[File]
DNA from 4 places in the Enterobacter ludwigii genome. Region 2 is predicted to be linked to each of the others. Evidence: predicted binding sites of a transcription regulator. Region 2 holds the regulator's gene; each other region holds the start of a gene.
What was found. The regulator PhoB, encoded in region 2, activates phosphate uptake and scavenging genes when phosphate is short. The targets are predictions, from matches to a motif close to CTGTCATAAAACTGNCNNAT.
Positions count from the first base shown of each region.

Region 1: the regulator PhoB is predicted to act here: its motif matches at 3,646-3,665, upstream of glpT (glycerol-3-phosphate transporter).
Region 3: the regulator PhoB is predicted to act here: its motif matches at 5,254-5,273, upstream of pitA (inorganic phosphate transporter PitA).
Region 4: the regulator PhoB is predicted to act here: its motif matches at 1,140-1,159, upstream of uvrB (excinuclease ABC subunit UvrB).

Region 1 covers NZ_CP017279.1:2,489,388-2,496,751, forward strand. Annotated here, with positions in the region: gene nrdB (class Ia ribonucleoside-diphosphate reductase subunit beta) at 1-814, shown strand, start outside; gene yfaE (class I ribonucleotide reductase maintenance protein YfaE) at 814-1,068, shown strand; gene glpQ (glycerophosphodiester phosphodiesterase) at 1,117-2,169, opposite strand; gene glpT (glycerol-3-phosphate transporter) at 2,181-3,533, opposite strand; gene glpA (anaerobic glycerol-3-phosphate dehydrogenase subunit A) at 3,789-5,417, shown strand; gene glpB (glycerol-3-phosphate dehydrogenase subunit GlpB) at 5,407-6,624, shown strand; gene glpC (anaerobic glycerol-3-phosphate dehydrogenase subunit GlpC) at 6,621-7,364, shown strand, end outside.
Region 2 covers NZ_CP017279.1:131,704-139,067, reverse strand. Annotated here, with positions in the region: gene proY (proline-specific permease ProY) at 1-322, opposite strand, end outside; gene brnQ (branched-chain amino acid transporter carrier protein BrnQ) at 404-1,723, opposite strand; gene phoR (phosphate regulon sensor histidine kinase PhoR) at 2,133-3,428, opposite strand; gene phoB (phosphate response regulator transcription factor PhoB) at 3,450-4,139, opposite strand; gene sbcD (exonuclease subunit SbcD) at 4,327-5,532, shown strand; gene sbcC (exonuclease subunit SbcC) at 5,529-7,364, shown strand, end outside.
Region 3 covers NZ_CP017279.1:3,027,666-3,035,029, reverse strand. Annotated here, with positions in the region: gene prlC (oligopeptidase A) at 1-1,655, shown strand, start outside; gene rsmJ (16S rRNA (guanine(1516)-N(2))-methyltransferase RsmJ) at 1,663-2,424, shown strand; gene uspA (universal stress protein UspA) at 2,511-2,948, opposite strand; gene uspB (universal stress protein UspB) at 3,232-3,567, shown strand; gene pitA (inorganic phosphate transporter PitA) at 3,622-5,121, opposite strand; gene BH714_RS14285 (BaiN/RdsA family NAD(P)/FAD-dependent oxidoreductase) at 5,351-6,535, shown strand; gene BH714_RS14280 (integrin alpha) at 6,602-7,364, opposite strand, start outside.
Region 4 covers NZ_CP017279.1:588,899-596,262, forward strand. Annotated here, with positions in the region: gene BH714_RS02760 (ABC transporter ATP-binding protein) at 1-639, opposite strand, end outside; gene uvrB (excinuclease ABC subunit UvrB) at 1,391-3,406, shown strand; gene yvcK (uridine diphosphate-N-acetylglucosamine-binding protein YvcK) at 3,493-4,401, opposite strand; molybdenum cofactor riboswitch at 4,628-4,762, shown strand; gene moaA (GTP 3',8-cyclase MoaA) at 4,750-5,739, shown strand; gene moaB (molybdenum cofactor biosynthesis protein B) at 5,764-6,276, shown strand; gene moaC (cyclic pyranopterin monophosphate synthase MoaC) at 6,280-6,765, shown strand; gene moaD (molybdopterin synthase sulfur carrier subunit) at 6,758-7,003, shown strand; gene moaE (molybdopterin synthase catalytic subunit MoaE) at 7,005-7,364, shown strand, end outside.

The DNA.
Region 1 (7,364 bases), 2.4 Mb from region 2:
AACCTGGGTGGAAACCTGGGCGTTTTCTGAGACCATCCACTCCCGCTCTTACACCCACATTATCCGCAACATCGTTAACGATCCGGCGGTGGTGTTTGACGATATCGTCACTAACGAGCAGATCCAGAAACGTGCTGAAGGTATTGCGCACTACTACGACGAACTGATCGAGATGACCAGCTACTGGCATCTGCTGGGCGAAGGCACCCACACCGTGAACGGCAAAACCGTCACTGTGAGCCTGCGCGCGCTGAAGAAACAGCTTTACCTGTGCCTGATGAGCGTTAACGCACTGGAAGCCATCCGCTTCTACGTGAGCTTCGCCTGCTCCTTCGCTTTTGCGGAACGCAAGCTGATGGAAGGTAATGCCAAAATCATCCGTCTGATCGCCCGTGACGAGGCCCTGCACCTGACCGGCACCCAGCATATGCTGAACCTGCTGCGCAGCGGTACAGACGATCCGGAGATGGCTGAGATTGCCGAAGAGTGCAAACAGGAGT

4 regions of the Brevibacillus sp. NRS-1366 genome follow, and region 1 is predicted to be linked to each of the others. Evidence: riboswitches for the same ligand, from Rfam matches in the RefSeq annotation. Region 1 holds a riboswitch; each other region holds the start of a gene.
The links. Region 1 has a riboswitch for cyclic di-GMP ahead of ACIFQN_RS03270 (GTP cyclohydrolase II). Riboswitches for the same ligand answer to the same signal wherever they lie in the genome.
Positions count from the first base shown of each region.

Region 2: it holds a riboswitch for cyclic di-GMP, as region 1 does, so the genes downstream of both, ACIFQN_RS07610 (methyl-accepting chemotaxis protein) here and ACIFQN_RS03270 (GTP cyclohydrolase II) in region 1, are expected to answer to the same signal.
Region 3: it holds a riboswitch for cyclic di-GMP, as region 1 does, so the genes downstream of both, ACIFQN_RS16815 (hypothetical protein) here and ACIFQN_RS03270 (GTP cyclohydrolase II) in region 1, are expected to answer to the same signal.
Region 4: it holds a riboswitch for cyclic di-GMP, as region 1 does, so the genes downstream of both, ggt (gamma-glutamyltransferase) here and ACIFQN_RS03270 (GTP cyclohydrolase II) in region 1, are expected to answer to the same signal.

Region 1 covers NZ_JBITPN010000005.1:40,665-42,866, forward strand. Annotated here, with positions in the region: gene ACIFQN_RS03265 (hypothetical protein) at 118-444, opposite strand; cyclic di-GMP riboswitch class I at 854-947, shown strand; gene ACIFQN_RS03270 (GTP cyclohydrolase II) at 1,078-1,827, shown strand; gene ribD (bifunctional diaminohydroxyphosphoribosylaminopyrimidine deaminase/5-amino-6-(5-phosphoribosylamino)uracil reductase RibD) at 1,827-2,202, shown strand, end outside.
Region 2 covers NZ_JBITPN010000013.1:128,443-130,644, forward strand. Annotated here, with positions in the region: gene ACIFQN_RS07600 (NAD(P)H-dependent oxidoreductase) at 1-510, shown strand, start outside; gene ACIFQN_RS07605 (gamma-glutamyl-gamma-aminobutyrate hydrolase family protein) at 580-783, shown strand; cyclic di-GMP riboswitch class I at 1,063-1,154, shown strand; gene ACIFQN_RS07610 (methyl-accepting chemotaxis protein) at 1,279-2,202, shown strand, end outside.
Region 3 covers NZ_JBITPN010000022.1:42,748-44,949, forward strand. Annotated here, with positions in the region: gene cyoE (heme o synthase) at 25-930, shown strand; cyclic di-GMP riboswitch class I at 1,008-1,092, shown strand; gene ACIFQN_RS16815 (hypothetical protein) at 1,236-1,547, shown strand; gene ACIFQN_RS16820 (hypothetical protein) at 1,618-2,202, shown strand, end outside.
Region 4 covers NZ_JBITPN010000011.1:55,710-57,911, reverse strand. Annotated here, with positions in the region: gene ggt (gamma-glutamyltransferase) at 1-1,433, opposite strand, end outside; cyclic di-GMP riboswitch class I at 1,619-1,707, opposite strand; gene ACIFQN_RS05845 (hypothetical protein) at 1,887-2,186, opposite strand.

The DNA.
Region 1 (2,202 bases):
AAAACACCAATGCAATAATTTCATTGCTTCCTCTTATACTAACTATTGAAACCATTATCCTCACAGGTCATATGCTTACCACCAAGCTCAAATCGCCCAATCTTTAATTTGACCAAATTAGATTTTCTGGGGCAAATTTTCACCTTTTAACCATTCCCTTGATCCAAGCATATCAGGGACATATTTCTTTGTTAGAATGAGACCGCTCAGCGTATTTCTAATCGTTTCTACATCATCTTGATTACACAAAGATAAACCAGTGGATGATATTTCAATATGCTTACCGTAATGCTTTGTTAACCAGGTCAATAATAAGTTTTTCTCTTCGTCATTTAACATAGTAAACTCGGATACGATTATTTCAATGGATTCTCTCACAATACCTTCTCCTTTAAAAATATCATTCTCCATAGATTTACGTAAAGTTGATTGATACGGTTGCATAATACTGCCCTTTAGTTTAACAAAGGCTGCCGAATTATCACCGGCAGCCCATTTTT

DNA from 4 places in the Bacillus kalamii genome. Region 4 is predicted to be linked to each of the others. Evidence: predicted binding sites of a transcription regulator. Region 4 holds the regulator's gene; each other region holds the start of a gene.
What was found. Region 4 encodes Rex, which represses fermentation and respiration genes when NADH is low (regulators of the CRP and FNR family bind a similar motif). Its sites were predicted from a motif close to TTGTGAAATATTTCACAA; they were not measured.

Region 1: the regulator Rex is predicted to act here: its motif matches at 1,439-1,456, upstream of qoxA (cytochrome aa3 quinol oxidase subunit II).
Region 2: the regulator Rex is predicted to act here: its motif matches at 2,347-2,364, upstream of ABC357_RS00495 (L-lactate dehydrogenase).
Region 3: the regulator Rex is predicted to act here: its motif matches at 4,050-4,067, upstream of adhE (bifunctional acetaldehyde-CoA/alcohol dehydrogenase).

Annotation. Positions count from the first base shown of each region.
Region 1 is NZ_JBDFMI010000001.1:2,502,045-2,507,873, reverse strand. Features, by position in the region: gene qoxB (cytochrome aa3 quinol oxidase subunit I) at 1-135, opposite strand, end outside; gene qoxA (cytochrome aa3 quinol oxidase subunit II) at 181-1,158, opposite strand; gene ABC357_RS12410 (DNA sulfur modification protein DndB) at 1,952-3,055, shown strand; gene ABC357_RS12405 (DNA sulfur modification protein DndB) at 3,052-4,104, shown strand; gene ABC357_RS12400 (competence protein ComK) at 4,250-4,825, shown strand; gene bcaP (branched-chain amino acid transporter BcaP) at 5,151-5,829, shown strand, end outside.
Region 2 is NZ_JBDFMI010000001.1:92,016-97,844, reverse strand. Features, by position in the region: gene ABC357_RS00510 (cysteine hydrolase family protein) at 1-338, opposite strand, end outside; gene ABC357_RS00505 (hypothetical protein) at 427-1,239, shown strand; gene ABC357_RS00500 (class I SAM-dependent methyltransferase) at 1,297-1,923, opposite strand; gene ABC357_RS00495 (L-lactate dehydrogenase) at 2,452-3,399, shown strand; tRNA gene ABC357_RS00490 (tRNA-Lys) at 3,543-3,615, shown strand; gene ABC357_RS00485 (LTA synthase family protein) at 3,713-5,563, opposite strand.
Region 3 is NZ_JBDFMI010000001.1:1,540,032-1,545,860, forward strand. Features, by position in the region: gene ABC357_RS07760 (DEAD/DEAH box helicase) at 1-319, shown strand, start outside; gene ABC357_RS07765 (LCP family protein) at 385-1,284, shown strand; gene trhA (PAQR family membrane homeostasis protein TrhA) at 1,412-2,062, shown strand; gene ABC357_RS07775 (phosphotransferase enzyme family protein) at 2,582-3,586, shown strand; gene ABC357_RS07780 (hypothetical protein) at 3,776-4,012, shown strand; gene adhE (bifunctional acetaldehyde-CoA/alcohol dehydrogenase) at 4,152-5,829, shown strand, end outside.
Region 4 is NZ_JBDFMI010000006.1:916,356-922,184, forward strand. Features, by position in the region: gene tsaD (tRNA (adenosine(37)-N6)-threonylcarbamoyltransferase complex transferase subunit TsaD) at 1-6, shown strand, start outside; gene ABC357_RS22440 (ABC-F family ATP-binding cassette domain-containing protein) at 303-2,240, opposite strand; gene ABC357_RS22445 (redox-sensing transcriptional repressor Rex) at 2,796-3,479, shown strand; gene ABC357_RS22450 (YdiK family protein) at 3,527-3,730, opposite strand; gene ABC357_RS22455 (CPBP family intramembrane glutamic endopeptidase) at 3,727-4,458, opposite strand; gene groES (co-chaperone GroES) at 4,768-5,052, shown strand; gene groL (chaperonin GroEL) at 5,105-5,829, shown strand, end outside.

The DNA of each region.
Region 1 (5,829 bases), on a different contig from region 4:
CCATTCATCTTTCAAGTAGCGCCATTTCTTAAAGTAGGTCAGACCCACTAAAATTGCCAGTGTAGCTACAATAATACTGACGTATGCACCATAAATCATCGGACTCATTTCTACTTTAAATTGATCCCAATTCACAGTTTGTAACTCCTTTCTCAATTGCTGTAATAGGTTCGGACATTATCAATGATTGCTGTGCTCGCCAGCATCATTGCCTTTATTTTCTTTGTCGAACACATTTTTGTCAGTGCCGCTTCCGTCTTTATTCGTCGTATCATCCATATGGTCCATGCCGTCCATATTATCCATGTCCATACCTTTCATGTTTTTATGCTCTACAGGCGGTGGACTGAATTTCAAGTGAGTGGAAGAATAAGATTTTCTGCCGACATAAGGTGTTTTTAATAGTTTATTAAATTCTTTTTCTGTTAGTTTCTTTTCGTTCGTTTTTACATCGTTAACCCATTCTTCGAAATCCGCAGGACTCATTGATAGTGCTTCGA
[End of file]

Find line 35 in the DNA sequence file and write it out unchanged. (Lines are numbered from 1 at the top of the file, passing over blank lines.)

Region 3 is NZ_JBDFMI010000001.1:1,540,032-1,545,860, forward strand. Features, by position in the region: gene ABC357_RS07760 (DEAD/DEAH box helicase) at 1-319, shown strand, start outside; gene ABC357_RS07765 (LCP family protein) at 385-1,284, shown strand; gene trhA (PAQR family membrane homeostasis protein TrhA) at 1,412-2,062, shown strand; gene ABC357_RS07775 (phosphotransferase enzyme family protein) at 2,582-3,586, shown strand; gene ABC357_RS07780 (hypothetical protein) at 3,776-4,012, shown strand; gene adhE (bifunctional acetaldehyde-CoA/alcohol dehydrogenase) at 4,152-5,829, shown strand, end outside.